The kIck-Master categories are only for the younger children of 10 years or less. This is a well-received section where the youngsters have the chance to kick and punch a post which stands in front of them. Here they can display their speed power accuracy fitness and imagination as they once again attempt to impress the judges. This event is always a noisy affair as excitement is the order of the day. 5 categories are contested here with the proud but exhausted winners displaying their medals as they leave the area.

Kumite, or fighting as we said earlier, is probably the easiest discipline to understand. However the rules of engagement are perhaps not. Never the less looking on as two competitors try to outwit each-other and score points is perhaps a simple enough concept. The difficulty comes from understanding what are fairly complex rules. The rules serve two purposes, the first of which is to establish a winner by rewarding the competitor who manages to score points on vital areas such as the head face and neck, along with the chest abdomen and sides. However they are also there to ensure the safety of each of the competitors. For example, some techniques are not allowed because of the obvious dangers to the opponent. Striking with the extended fingers could potentially blind someone. This therefore would be penalised. Excessive contact is another area of concern, and anything deemed to have been too heavy an impact would also be penalised. This isn't’t to say that injuries don’t happen, they do. As with most sports medical attention does become necessary, but the referees are there to ensure fair play, and along with the medics the safest environment possible is achieved. Of course the competitors themselves have a part to play in this safety issue too. In the main karate-ka subscribe to the ethics of fairness and not wishing to hurt or injure someone unless there is an absolute need. This then also helps to provide a competition which is safe and enjoyable for all.

British karate was once the best in the world, as John Moreton and his British team-mates proved in the 70’s and 80’s. As the winds of change saw countries such as France and Spain, and more recently Turkey and Azerbaijan take over this mantle, the Home Nations have had to play second fiddle to these new champions. We do still see success on this World stage, but these days it is on a smaller scale from our earlier dominance. However there are many reasons for this. Firstly these countries invest heavily in their sports, karate among them. Funding is available without question as they attempt to dominate the world of karate. Unfortunately in the UK every athlete is self-funded, or funded by their parents from the family budget. This makes attending competitions and training courses a very costly affair, and this is part of the reason Wado UK established this competition. The more quality competition we can offer the more chance we have of developing competitors of an International standard. Creating this competition in what is our own back yard, helps karate-ka in our Hull and surrounding areas compete at least once a year without the added expense of traveling and weekend accommodation. The fact that competitors travel from all across the UK to take part proves we have a winning formula. Many of our own Wado UK competitors had success at this competition, and this bodes well for the future.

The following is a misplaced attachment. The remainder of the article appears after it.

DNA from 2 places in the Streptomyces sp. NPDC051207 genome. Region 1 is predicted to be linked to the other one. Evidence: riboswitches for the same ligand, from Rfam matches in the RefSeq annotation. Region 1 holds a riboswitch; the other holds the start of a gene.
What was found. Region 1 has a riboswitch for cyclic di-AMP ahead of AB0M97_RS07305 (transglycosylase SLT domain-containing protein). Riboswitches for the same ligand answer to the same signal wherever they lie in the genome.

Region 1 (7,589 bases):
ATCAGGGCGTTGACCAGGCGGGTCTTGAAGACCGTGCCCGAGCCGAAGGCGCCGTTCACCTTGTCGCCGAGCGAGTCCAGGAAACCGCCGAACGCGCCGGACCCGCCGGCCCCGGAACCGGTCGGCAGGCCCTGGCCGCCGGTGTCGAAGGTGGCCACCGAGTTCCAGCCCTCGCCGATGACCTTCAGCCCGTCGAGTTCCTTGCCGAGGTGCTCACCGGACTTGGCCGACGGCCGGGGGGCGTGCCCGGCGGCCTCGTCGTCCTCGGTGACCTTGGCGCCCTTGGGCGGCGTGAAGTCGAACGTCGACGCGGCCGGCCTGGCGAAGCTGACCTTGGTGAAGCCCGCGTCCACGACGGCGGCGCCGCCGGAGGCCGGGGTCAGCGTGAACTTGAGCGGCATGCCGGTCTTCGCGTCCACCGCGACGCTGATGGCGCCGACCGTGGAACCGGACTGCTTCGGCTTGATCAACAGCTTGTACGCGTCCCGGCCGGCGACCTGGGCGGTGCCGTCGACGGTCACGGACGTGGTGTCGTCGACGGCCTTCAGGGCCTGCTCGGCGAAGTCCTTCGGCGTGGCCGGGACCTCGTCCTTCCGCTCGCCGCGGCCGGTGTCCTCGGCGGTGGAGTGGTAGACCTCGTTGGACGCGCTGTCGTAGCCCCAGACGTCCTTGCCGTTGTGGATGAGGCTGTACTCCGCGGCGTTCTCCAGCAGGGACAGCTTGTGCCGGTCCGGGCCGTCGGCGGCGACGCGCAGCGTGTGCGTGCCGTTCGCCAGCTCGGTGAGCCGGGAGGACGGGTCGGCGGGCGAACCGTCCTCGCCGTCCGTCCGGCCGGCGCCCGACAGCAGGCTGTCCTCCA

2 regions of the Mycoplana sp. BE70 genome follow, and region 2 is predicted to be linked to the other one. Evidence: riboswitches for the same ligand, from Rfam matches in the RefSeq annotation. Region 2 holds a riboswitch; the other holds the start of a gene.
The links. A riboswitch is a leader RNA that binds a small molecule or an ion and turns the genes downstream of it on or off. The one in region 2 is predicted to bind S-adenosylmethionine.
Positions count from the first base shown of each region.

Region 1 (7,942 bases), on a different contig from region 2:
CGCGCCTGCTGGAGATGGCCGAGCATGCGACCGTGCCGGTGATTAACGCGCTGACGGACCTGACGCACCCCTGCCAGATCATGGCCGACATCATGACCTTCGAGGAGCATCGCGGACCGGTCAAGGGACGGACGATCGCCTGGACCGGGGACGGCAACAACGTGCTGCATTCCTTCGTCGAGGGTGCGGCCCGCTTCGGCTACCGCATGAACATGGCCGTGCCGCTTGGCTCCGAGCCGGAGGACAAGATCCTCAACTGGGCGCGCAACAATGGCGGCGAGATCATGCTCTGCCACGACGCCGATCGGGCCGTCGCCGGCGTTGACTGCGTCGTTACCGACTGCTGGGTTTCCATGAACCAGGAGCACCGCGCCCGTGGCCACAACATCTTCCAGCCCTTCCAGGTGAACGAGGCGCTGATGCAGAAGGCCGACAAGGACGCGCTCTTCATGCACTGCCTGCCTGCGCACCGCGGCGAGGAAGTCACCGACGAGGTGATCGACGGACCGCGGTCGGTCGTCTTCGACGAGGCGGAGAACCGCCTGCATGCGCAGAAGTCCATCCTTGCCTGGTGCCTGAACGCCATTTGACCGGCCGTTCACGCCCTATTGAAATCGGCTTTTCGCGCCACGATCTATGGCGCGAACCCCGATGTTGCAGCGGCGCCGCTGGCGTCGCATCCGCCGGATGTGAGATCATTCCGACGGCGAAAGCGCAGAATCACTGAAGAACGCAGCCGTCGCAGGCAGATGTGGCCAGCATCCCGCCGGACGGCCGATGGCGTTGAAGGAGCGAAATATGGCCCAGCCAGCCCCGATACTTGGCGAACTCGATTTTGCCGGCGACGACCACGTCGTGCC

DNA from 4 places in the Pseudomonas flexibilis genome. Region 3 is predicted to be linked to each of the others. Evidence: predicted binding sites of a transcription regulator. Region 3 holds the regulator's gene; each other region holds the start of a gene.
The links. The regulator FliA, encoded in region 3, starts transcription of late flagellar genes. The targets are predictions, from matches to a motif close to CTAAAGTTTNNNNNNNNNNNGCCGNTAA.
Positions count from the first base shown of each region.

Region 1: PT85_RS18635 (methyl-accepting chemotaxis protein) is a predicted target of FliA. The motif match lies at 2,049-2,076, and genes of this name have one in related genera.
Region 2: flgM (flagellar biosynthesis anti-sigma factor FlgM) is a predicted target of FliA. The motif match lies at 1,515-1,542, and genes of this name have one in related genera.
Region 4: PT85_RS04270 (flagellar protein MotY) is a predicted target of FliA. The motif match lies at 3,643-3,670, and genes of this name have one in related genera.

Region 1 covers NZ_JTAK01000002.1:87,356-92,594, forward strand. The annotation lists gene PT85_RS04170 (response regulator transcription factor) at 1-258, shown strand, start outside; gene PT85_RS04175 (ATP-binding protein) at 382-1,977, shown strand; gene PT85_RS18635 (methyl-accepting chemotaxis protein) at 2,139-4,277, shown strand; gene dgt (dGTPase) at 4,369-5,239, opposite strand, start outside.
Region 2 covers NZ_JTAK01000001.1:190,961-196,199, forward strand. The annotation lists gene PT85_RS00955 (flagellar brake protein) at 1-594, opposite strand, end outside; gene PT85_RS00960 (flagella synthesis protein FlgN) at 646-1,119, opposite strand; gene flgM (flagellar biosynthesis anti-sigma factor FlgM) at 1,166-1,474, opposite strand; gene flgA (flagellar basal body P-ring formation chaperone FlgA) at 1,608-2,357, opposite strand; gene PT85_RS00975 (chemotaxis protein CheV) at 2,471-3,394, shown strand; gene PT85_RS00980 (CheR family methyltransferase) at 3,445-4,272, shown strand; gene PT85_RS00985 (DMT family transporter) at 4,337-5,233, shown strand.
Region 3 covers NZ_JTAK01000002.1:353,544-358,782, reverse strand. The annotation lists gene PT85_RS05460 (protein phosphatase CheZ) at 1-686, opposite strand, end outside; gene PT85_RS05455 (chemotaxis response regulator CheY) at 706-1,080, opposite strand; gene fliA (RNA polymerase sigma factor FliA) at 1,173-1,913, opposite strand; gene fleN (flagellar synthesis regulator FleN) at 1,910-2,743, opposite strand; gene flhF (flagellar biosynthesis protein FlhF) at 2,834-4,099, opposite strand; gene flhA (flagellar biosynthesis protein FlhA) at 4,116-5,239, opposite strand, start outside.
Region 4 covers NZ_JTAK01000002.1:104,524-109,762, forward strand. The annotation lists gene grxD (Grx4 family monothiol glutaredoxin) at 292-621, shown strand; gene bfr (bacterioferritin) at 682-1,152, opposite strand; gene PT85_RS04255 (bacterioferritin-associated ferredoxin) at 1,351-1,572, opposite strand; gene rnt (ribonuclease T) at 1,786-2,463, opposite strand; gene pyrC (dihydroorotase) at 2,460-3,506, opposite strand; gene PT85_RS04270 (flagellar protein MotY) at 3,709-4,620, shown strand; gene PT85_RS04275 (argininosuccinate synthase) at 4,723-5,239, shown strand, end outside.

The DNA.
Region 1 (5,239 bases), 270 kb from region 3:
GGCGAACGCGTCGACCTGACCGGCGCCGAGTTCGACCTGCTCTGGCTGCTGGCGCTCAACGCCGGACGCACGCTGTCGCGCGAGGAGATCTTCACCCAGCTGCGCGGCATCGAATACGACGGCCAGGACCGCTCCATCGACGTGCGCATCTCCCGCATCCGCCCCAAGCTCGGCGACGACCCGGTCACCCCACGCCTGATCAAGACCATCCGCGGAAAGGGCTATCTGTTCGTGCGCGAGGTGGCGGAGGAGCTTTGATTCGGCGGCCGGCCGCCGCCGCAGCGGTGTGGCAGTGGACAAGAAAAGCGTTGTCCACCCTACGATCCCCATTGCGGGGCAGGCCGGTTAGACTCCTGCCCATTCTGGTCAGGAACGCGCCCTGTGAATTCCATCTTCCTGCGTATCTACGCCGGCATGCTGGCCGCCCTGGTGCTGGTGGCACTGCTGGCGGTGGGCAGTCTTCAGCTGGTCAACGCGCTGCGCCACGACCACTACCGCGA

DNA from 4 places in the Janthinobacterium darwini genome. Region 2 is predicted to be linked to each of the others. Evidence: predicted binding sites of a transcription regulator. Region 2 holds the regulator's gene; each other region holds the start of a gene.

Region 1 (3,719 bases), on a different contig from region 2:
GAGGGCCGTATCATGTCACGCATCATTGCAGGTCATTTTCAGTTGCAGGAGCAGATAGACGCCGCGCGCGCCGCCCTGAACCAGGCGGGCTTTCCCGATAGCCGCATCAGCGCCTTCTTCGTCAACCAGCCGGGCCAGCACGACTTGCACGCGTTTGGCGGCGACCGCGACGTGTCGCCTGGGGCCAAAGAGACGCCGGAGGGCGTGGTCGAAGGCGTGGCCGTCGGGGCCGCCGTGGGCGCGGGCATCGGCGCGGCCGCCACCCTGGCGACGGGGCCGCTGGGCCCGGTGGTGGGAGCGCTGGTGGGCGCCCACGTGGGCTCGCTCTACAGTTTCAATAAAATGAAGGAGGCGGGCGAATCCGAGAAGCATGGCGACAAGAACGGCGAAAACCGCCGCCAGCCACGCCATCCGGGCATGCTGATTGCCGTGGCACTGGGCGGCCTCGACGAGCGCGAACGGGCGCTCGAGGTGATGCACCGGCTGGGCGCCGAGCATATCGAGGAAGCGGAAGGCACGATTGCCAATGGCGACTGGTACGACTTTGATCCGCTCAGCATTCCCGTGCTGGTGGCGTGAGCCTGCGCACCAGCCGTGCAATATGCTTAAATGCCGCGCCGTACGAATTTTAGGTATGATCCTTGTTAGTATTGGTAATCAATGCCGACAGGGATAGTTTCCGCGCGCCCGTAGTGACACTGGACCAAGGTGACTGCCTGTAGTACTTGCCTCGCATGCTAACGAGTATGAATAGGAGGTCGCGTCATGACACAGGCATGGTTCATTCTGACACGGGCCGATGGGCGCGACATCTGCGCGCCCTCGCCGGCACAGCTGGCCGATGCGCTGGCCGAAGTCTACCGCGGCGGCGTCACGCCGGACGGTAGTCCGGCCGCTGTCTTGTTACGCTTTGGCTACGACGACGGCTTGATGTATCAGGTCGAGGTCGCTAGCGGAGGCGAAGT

John Moreton said that we are not complacent about our success, after all people can choose to attend or not. However we endeavor to improve on this event each year meaning that competitors are keen to return. Wado UK have plans to improve the event again next year, and plans are being drawn up to really elevate the event in 2017, when Hull is the European City of Culture. We hope to attract funding for the event in years to come, so that we can put Wado UK well and truly on the karate map, but also the city of Kingston upon Hull. 
Of course we have just spoken of the benefits to British karate here, we haven’t even begun the subjects of personal development of our youngsters, social benefits of these youngsters growing into responsible adults, and the teachings of respect for others. I believe karate and therefore Wado UK help to promote all of these things, and this is something we are very proud of. With our continued efforts and those of people who wish to buy into our aims, we will hopefully keep our youngsters off street corners for many years to come.